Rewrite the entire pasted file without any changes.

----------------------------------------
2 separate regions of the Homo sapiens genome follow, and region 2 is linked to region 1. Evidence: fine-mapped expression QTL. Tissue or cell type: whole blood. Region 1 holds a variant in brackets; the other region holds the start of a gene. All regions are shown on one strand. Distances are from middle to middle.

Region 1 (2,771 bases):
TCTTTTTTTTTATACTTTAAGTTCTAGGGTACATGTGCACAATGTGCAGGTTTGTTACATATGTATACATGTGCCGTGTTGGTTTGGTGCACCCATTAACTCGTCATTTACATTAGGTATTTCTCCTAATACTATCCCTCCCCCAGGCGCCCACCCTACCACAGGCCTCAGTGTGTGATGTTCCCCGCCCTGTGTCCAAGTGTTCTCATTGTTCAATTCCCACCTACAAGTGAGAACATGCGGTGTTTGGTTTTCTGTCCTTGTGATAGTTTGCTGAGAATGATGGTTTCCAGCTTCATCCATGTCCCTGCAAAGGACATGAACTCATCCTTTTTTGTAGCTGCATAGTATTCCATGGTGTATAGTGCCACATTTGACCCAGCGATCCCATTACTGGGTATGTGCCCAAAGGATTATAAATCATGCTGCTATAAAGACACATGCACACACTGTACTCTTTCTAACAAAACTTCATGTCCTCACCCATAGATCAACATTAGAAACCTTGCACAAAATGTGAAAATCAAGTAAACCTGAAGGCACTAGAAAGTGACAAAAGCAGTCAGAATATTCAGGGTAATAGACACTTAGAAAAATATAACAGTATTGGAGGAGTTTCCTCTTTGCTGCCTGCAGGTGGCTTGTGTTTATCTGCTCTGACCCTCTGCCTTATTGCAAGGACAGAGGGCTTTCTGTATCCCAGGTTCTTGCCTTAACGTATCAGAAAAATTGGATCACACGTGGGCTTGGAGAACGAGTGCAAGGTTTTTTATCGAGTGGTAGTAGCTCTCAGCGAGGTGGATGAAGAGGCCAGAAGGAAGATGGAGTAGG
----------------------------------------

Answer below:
2 separate regions of the Homo sapiens genome follow, and region 2 is linked to region 1. Evidence: fine-mapped expression QTL. Tissue or cell type: whole blood. Region 1 holds a variant in brackets; the other region holds the start of a gene. All regions are shown on one strand. Distances are from middle to middle.

Region 1 (2,771 bases):
TCTTTTTTTTTATACTTTAAGTTCTAGGGTACATGTGCACAATGTGCAGGTTTGTTACATATGTATACATGTGCCGTGTTGGTTTGGTGCACCCATTAACTCGTCATTTACATTAGGTATTTCTCCTAATACTATCCCTCCCCCAGGCGCCCACCCTACCACAGGCCTCAGTGTGTGATGTTCCCCGCCCTGTGTCCAAGTGTTCTCATTGTTCAATTCCCACCTACAAGTGAGAACATGCGGTGTTTGGTTTTCTGTCCTTGTGATAGTTTGCTGAGAATGATGGTTTCCAGCTTCATCCATGTCCCTGCAAAGGACATGAACTCATCCTTTTTTGTAGCTGCATAGTATTCCATGGTGTATAGTGCCACATTTGACCCAGCGATCCCATTACTGGGTATGTGCCCAAAGGATTATAAATCATGCTGCTATAAAGACACATGCACACACTGTACTCTTTCTAACAAAACTTCATGTCCTCACCCATAGATCAACATTAGAAACCTTGCACAAAATGTGAAAATCAAGTAAACCTGAAGGCACTAGAAAGTGACAAAAGCAGTCAGAATATTCAGGGTAATAGACACTTAGAAAAATATAACAGTATTGGAGGAGTTTCCTCTTTGCTGCCTGCAGGTGGCTTGTGTTTATCTGCTCTGACCCTCTGCCTTATTGCAAGGACAGAGGGCTTTCTGTATCCCAGGTTCTTGCCTTAACGTATCAGAAAAATTGGATCACACGTGGGCTTGGAGAACGAGTGCAAGGTTTTTTATCGAGTGGTAGTAGCTCTCAGCGAGGTGGATGAAGAGGCCAGAAGGAAGATGGAGTAGG